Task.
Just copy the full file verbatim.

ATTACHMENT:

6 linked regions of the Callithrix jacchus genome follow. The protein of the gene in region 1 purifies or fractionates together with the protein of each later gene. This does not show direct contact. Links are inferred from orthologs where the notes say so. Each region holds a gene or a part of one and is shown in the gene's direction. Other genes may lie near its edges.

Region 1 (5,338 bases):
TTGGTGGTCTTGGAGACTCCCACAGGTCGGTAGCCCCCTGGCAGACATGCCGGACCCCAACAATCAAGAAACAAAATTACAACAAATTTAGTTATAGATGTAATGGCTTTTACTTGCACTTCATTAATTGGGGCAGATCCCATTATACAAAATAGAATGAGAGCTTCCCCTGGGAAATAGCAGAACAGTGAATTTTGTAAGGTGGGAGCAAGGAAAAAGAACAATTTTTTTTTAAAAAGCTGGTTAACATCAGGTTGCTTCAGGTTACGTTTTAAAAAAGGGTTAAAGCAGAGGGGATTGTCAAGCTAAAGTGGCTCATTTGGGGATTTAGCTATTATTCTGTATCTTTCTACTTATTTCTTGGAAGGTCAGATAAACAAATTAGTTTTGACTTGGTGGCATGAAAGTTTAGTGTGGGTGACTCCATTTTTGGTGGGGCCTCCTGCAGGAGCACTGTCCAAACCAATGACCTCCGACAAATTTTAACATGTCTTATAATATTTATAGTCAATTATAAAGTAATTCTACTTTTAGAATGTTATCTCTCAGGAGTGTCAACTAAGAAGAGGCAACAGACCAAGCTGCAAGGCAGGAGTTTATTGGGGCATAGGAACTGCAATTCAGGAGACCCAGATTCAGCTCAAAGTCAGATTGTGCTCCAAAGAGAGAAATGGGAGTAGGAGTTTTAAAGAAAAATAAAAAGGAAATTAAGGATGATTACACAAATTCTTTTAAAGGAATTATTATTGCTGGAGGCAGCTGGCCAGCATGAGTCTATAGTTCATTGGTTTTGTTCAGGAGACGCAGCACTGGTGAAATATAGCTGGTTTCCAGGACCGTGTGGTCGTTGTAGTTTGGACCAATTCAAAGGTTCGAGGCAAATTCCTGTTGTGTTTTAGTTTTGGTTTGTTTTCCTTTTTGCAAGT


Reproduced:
6 linked regions of the Callithrix jacchus genome follow. The protein of the gene in region 1 purifies or fractionates together with the protein of each later gene. This does not show direct contact. Links are inferred from orthologs where the notes say so. Each region holds a gene or a part of one and is shown in the gene's direction. Other genes may lie near its edges.

Region 1 (5,338 bases):
TTGGTGGTCTTGGAGACTCCCACAGGTCGGTAGCCCCCTGGCAGACATGCCGGACCCCAACAATCAAGAAACAAAATTACAACAAATTTAGTTATAGATGTAATGGCTTTTACTTGCACTTCATTAATTGGGGCAGATCCCATTATACAAAATAGAATGAGAGCTTCCCCTGGGAAATAGCAGAACAGTGAATTTTGTAAGGTGGGAGCAAGGAAAAAGAACAATTTTTTTTTAAAAAGCTGGTTAACATCAGGTTGCTTCAGGTTACGTTTTAAAAAAGGGTTAAAGCAGAGGGGATTGTCAAGCTAAAGTGGCTCATTTGGGGATTTAGCTATTATTCTGTATCTTTCTACTTATTTCTTGGAAGGTCAGATAAACAAATTAGTTTTGACTTGGTGGCATGAAAGTTTAGTGTGGGTGACTCCATTTTTGGTGGGGCCTCCTGCAGGAGCACTGTCCAAACCAATGACCTCCGACAAATTTTAACATGTCTTATAATATTTATAGTCAATTATAAAGTAATTCTACTTTTAGAATGTTATCTCTCAGGAGTGTCAACTAAGAAGAGGCAACAGACCAAGCTGCAAGGCAGGAGTTTATTGGGGCATAGGAACTGCAATTCAGGAGACCCAGATTCAGCTCAAAGTCAGATTGTGCTCCAAAGAGAGAAATGGGAGTAGGAGTTTTAAAGAAAAATAAAAAGGAAATTAAGGATGATTACACAAATTCTTTTAAAGGAATTATTATTGCTGGAGGCAGCTGGCCAGCATGAGTCTATAGTTCATTGGTTTTGTTCAGGAGACGCAGCACTGGTGAAATATAGCTGGTTTCCAGGACCGTGTGGTCGTTGTAGTTTGGACCAATTCAAAGGTTCGAGGCAAATTCCTGTTGTGTTTTAGTTTTGGTTTGTTTTCCTTTTTGCAAGT